Uncovering best practices for cover crops to optimize crop production
Planting cover crops is a beneficial agricultural practice. One of their many benefits is to cover soil for times when farmers cannot plant cash crops like corn and soy—over the winter, for example. But it is not as simple as just growing cover crops in between growing seasons. Farmers have multiple decisions to make about optimizing cover crop production.
Researchers like Heidi Reed at Pennsylvania State University want to help farmers make the best decisions about their cover crops. In a recent study, Reed and her team looked at the impact of cereal rye seeding rate, termination time, and nitrogen rate. The study was published in Agronomy Journal, a publication of the American Society of Agronomy.
The research focused on the effects cover crops have on both soil and soybeans after planting. Their study took place at two sites in Pennsylvania over the course of three years. "This type of applied research is so important because sustainable practices need to work for farmers," Reed explains. "We want these methods to be adopted at a large scale."
The rye seeding rate is the amount of cereal rye seed that is planted in a certain area. The researchers tested three different seeding rates. Similarly, the nitrogen rate is the amount of nitrogen fertilizer applied in each area. They tested two different amounts in the study.
Termination time is more complex. It has to do with when the cover crop is killed to make room for the crop the farmer will grow and sell, which was soybeans in the study. "Preplant-kill" is when the cover crop is killed before soybeans are planted. "Planting green" is when the cover crop is killed after the soybeans are planted. This means the cover crop is green and growing when the soybeans are planted. The researchers were curious about how the termination time would impact soybeans.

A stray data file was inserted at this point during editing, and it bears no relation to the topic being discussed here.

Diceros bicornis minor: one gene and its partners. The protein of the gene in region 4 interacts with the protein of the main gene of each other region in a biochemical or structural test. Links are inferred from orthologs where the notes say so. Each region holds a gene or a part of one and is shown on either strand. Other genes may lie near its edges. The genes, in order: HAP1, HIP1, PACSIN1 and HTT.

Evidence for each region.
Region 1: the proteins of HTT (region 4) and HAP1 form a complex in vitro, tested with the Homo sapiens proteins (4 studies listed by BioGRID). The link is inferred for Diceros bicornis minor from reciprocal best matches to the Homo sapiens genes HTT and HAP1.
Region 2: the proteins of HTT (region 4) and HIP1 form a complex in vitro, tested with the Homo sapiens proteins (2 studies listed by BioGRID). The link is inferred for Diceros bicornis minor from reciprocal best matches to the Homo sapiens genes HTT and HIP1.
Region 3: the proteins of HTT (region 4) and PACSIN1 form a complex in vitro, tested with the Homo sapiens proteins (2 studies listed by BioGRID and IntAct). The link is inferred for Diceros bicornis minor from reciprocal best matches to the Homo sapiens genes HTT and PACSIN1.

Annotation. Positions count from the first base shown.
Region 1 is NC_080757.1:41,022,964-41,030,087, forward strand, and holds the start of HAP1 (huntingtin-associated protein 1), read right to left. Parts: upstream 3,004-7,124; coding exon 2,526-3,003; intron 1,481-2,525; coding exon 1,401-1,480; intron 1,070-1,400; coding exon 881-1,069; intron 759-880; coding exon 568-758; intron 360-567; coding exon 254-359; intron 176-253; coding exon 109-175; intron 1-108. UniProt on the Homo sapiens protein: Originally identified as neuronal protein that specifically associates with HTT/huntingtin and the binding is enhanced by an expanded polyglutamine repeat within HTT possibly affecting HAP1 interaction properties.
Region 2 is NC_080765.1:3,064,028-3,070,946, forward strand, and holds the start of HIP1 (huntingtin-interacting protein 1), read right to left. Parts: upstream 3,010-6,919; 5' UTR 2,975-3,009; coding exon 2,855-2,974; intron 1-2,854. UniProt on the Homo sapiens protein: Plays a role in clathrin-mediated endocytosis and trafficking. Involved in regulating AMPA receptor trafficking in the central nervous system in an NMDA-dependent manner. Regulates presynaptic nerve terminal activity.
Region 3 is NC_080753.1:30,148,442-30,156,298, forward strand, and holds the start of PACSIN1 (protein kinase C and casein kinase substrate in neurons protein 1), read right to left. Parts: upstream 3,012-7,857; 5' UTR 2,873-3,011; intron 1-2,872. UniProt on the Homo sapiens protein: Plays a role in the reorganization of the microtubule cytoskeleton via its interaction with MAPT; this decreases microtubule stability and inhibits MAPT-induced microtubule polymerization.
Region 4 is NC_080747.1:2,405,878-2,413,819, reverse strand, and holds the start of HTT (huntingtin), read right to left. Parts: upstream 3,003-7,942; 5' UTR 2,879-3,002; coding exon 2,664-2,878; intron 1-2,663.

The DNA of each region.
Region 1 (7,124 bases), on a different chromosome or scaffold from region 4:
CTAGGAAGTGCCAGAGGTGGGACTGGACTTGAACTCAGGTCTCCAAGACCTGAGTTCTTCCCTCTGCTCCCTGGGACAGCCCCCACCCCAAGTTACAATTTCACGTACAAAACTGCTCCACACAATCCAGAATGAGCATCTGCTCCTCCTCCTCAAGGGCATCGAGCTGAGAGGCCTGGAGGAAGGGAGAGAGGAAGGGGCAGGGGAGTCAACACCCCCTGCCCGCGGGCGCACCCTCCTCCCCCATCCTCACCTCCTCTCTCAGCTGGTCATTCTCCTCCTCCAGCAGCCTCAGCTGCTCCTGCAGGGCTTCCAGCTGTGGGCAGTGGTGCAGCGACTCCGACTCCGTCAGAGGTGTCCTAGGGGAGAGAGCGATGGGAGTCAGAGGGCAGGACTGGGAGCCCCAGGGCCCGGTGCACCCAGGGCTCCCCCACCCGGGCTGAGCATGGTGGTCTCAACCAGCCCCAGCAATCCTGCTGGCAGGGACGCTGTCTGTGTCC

"Termination timing can impact soybeans because it greatly alters the environment into which soybeans are planted," Reed says. "Termination timing impacts more than just the size of a cover crop. A later terminated cover crop will have more biomass than an early terminated cover crop due to its longer time growing. Termination timing also impacts whether the cover crop plant is dead or alive at the time of soybean planting."
Reed and her team hypothesized that the seeding rate would impact rye biomass, meaning the total amount of the plant growing. This meant it could also impact the soybeans in some way. They thought something similar about the nitrogen rate. They hypothesized that more nitrogen would result in more rye biomass.
However, the study results were mixed. They found that rye seeding rate had no impact on rye biomass or soil moisture, which then resulted in no impact on soybeans. When paired with planting green, the higher nitrogen rate reduced soybean yield. But planting green combined with the lowest rye seeding rate and lowest nitrogen rate was able to keep soybeans yields stable and did not require as much rye seed and fertilizer as other options.
Overall, planting green had many benefits. It doubled the cereal rye biomass because it was able to live longer. While it resulted in drier soil at planting, planting green saved soil moisture later in the season and kept the soil cooler.
"Our results showed that farmers in similar climates to Pennsylvania can reduce the seeding rate of a cereal rye cover crop to 34 kilogram/hectare (kg/ha) and apply a rate of 34 kg/ha fertilizing nitrogen and maintain soybean yield while receiving the benefits of planting green, specifically soil moisture management," Reed says.
"This research is interesting to me personally because I am passionate about promoting cover crops," Reed says. "Finding ways to lower the barrier to adoption of cover crops and potentially help farmers increase profitability is very satisfying."
More information: Heidi K. Reed et al, Does winter cereal rye seeding rate, termination time, and N rate impact no‐till soybean?, Agronomy Journal (2022). DOI: 10.1002/agj2.21030
Journal information: Agronomy Journal
Provided by American Society of Agronomy